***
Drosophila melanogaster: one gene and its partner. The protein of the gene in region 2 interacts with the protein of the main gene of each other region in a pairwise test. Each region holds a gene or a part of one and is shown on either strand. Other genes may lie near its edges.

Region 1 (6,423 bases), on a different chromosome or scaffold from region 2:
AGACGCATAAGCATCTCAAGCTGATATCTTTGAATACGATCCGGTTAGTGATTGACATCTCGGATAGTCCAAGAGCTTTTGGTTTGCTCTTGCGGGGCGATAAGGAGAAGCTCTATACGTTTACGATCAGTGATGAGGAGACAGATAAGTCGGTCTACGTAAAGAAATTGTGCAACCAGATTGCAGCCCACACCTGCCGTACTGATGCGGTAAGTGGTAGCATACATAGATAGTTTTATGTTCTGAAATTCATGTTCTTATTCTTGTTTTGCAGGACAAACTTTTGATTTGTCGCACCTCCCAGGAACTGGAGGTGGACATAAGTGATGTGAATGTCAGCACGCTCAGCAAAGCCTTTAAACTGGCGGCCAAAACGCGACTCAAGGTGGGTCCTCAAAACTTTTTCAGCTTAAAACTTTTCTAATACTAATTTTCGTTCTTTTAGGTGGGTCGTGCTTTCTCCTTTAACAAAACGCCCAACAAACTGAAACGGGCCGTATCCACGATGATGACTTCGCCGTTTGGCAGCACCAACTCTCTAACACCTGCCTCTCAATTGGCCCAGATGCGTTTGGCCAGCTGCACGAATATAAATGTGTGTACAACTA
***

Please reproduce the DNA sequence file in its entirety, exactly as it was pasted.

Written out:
Drosophila melanogaster: one gene and its partner. The protein of the gene in region 2 interacts with the protein of the main gene of each other region in a pairwise test. Each region holds a gene or a part of one and is shown on either strand. Other genes may lie near its edges.

Region 1 (6,423 bases), on a different chromosome or scaffold from region 2:
AGACGCATAAGCATCTCAAGCTGATATCTTTGAATACGATCCGGTTAGTGATTGACATCTCGGATAGTCCAAGAGCTTTTGGTTTGCTCTTGCGGGGCGATAAGGAGAAGCTCTATACGTTTACGATCAGTGATGAGGAGACAGATAAGTCGGTCTACGTAAAGAAATTGTGCAACCAGATTGCAGCCCACACCTGCCGTACTGATGCGGTAAGTGGTAGCATACATAGATAGTTTTATGTTCTGAAATTCATGTTCTTATTCTTGTTTTGCAGGACAAACTTTTGATTTGTCGCACCTCCCAGGAACTGGAGGTGGACATAAGTGATGTGAATGTCAGCACGCTCAGCAAAGCCTTTAAACTGGCGGCCAAAACGCGACTCAAGGTGGGTCCTCAAAACTTTTTCAGCTTAAAACTTTTCTAATACTAATTTTCGTTCTTTTAGGTGGGTCGTGCTTTCTCCTTTAACAAAACGCCCAACAAACTGAAACGGGCCGTATCCACGATGATGACTTCGCCGTTTGGCAGCACCAACTCTCTAACACCTGCCTCTCAATTGGCCCAGATGCGTTTGGCCAGCTGCACGAATATAAATGTGTGTACAACTA